Public Service and Administration Minister Senzo Mchunu says government employees should meet people’s needs without fail.
“We are called upon to focus our attention to what is expected of the public service by the South Africans we serve on a daily basis. We are reminded that our training interventions should have a meaningful socio-economic impact,” Mchunu said.
Speaking at the 20th Public Service Trainers’ Forum Conference in Midrand on Monday, Mchunu said each and every citizen has the legitimate expectation to receive quality services.
“These expectations would not be met if the public service is not positioned and attuned to the notion of service,” Mchunu said.
This year the conference is being held under theme: “Enabling Vision 2030 through HRD: training and development for socio economic impact”.
|Public Service and Administration Minister Senzo Mchunu|
Mchunu said building a capable, ethical and developmental state is premised on the willingness of public servants to selflessly commit to the public good and adopt a people-centric disposition.
“As public sector trainers we need to pause and reflect on how we make a meaningful impact to the public service, whose primary responsibility is to serve our communities.
“The Constitution is clear on the expectation that the public service should be professional, accountable and development-oriented,” Mchunu said.
He said government looked to the National School of Government to play a significant role in ensuring that public servants are trained to serve the citizens of South Africa better.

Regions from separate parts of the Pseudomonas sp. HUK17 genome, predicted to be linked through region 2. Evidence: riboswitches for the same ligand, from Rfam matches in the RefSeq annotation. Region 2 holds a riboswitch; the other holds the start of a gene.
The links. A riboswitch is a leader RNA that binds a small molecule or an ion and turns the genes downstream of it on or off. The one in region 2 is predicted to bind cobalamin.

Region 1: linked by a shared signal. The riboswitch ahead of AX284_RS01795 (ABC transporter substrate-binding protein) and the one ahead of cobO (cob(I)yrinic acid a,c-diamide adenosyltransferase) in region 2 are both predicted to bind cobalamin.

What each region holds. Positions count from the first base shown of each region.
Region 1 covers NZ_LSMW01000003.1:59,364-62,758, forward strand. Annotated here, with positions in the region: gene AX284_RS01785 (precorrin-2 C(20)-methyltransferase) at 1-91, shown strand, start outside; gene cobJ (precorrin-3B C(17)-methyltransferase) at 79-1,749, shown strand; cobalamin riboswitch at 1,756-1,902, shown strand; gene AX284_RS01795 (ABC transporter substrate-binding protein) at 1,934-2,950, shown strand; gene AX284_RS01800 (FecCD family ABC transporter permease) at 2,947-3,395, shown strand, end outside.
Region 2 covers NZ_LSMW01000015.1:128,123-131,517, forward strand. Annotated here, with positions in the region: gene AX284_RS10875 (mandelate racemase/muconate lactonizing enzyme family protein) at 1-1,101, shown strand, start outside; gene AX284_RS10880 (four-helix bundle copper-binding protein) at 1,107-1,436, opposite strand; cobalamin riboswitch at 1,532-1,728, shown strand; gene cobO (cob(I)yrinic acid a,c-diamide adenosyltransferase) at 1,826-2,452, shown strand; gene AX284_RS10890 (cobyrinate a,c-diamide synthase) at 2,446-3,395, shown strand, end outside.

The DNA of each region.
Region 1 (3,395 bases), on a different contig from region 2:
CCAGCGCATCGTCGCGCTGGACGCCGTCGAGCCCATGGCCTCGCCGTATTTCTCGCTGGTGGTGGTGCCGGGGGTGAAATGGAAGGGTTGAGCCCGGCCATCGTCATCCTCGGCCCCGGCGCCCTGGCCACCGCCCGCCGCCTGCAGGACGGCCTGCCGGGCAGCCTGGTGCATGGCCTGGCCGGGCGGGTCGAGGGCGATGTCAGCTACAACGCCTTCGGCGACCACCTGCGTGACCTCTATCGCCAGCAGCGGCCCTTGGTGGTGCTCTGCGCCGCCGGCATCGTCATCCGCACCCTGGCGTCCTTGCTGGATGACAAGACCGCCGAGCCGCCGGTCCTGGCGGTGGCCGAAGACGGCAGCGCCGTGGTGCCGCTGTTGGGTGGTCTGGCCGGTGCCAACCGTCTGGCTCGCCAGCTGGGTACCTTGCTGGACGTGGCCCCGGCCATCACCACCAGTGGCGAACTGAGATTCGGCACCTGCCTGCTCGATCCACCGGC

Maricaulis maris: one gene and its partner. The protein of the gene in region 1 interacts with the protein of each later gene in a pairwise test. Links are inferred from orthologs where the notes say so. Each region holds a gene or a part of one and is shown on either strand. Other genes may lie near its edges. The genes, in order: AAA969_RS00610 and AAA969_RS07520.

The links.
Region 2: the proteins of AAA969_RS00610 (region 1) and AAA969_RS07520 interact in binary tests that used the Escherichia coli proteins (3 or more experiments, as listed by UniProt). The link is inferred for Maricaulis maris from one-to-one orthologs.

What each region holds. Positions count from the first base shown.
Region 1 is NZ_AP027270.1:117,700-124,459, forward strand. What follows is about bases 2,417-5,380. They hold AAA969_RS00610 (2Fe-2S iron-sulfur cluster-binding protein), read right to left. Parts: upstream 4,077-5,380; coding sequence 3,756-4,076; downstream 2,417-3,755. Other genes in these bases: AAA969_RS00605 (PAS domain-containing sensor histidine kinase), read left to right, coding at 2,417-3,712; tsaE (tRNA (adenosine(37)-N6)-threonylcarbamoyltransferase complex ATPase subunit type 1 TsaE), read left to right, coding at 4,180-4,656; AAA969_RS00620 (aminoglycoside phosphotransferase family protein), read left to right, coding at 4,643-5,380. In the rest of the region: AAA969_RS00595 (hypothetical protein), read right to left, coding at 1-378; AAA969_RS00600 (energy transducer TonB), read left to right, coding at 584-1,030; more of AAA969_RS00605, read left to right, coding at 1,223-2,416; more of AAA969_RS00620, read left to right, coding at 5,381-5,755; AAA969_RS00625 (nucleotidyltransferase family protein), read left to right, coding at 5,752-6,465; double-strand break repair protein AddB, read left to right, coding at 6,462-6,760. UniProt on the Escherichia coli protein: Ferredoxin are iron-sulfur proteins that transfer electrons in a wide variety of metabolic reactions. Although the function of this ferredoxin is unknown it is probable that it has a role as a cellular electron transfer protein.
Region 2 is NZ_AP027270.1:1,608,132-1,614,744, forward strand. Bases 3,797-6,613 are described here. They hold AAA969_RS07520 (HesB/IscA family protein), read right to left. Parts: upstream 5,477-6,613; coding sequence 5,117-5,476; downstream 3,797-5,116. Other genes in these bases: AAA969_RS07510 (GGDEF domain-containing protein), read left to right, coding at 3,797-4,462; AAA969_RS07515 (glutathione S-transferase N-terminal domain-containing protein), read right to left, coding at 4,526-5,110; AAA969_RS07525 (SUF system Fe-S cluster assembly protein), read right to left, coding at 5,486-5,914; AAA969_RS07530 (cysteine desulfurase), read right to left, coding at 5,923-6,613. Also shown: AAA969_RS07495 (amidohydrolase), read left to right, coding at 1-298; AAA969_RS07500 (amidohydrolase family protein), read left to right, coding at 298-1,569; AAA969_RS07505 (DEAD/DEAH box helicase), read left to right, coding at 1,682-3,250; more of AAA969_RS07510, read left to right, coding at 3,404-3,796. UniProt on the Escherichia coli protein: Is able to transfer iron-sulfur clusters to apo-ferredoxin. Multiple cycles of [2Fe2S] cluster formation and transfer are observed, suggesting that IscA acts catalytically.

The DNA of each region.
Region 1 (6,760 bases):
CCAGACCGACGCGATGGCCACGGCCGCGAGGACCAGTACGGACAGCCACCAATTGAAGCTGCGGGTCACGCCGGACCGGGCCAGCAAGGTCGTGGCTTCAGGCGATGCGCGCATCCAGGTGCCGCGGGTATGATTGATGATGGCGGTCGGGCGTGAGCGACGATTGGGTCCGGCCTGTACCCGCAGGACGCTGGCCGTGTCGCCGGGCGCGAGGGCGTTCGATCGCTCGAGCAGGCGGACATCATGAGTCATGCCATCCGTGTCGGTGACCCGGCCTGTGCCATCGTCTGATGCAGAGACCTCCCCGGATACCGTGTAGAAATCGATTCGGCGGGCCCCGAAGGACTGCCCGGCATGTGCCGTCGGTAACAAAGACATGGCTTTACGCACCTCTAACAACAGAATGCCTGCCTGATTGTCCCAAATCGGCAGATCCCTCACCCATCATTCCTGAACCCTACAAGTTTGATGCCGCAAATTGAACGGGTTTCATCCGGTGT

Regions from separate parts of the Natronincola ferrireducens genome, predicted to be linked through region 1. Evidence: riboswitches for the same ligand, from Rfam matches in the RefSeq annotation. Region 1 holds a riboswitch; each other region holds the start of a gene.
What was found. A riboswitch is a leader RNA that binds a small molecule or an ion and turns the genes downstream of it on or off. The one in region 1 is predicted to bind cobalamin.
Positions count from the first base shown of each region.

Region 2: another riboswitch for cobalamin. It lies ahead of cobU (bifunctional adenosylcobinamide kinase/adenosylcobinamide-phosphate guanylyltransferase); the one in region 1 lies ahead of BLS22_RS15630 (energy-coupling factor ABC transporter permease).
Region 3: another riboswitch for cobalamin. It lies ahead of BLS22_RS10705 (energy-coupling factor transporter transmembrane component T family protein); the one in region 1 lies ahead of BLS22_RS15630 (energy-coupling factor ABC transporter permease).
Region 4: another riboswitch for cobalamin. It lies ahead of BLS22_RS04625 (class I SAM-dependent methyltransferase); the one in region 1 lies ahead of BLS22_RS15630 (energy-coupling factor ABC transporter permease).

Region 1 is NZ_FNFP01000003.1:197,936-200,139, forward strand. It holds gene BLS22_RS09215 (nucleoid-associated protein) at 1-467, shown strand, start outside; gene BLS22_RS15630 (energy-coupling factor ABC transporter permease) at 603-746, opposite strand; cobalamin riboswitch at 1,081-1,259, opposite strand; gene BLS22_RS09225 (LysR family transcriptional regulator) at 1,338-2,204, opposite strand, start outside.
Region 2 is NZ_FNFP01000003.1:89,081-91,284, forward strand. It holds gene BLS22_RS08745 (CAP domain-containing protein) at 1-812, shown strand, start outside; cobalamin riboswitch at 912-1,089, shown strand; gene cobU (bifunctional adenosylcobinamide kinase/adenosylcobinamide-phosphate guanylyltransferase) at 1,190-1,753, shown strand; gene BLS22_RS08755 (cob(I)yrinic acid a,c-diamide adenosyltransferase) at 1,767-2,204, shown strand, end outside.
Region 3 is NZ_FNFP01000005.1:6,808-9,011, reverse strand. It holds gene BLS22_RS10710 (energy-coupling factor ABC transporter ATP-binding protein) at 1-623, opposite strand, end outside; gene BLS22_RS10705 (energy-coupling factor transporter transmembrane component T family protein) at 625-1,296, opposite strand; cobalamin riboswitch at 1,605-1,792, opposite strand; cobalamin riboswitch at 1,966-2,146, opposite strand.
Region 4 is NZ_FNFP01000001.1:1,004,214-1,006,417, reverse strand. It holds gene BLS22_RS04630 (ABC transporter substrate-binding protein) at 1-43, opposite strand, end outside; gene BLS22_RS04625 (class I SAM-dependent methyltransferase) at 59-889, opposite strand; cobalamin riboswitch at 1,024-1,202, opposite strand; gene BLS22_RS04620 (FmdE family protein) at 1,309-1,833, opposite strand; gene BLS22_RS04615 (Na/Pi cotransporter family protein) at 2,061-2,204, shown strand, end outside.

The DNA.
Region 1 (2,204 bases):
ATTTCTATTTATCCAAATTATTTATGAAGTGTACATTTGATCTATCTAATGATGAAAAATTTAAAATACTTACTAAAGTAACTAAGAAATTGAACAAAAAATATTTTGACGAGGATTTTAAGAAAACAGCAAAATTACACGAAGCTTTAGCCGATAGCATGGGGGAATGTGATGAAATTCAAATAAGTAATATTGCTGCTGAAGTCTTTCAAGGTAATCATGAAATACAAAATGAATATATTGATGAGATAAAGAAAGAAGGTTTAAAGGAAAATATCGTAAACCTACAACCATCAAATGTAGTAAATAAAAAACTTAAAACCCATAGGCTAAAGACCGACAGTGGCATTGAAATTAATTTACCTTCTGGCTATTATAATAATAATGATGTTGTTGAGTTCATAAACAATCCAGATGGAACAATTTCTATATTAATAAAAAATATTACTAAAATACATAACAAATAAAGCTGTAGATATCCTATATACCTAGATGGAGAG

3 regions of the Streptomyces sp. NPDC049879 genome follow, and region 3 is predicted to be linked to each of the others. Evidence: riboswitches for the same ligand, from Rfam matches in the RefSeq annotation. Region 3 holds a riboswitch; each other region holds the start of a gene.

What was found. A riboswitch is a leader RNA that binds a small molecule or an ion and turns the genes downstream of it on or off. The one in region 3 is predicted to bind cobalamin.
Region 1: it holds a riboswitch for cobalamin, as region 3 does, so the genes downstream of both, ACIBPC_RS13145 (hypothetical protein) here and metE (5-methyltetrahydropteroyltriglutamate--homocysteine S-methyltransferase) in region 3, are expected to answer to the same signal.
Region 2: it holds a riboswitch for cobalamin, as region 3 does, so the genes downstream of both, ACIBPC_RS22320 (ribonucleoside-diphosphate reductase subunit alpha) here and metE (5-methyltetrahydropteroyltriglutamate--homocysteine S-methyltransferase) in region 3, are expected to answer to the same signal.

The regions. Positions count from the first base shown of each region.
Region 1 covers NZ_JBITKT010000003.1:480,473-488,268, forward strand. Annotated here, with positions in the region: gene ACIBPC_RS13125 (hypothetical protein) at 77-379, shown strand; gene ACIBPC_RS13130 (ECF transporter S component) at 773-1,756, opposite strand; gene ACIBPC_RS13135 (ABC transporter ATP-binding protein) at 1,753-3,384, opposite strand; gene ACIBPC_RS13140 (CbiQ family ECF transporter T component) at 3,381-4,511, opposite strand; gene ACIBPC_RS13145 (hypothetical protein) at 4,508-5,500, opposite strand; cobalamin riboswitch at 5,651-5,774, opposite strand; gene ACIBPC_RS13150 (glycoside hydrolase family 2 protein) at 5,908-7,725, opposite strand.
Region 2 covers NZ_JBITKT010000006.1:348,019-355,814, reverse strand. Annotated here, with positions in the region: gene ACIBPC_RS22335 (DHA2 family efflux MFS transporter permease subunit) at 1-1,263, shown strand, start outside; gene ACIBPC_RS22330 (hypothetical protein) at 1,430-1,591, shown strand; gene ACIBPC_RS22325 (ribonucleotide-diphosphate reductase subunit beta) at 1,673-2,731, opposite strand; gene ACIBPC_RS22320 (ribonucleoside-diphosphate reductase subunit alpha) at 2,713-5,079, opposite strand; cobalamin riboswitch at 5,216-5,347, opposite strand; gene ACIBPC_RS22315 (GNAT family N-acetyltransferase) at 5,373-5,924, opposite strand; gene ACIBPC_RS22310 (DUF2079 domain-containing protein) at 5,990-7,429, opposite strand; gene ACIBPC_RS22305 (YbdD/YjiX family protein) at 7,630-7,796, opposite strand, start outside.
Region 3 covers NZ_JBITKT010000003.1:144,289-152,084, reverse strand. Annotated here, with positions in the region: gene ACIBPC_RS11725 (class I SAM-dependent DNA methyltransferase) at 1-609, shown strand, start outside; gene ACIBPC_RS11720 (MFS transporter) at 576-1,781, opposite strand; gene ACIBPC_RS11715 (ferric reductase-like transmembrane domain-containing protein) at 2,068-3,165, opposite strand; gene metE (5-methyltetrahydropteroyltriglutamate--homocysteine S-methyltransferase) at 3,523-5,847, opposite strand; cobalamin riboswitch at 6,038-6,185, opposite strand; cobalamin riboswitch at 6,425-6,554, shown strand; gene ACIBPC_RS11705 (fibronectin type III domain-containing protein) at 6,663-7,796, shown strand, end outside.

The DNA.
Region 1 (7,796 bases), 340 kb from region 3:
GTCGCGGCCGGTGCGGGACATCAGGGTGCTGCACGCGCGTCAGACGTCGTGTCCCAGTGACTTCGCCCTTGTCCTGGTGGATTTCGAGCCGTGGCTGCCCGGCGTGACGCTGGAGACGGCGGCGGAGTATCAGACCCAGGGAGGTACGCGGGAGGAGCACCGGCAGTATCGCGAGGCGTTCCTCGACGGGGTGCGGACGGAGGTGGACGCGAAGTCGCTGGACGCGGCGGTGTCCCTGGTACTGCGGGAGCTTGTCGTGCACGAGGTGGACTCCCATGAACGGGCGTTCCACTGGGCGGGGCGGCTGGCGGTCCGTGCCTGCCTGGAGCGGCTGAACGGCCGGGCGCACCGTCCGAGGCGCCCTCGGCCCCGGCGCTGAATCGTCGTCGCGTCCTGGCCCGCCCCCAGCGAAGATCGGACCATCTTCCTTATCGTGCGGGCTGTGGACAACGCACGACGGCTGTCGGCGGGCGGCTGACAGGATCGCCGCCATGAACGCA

“This school should, in our view, become a preparatory place or the “intellectual laboratory” for government where public servants are formed and moulded into caring, committed and citizen-oriented professionals, whose primary aspiration is to belong, to care and to serve.
“We look upon the National School of Government to capacitate and professionalise the public sector,” the minister said.
President Cyril Ramaphosa, in the 2019 State of the Nation Address, captured the crucial role expected of the National School of Government in relation to the delivery of a suite of compulsory programmes approved by Cabinet on 5 September 2018 in order to strengthen the capacity of the State.
Mchunu explained that the establishment of the National School of Government is a realisation of a historical milestone towards addressing the skills capacity gap, in order to align towards the imperatives of the National Development Plan.
“It is quite urgent that government departments are supported by the NSG to build public trust. A confluence of myriad factors and forces have conspired to increase the trust deficit.
“The scourge of corruption, in particular, that has engulfed both the private and public sectors, has dominated the public discourse for many years since the dawn of democracy. The public needs to be assured that we aim to adopt a zero tolerance to corruption in all its manifestations,” Mchunu said.
The NSG is mandated to capacitate public servants to be effective and efficient for the public service machinery.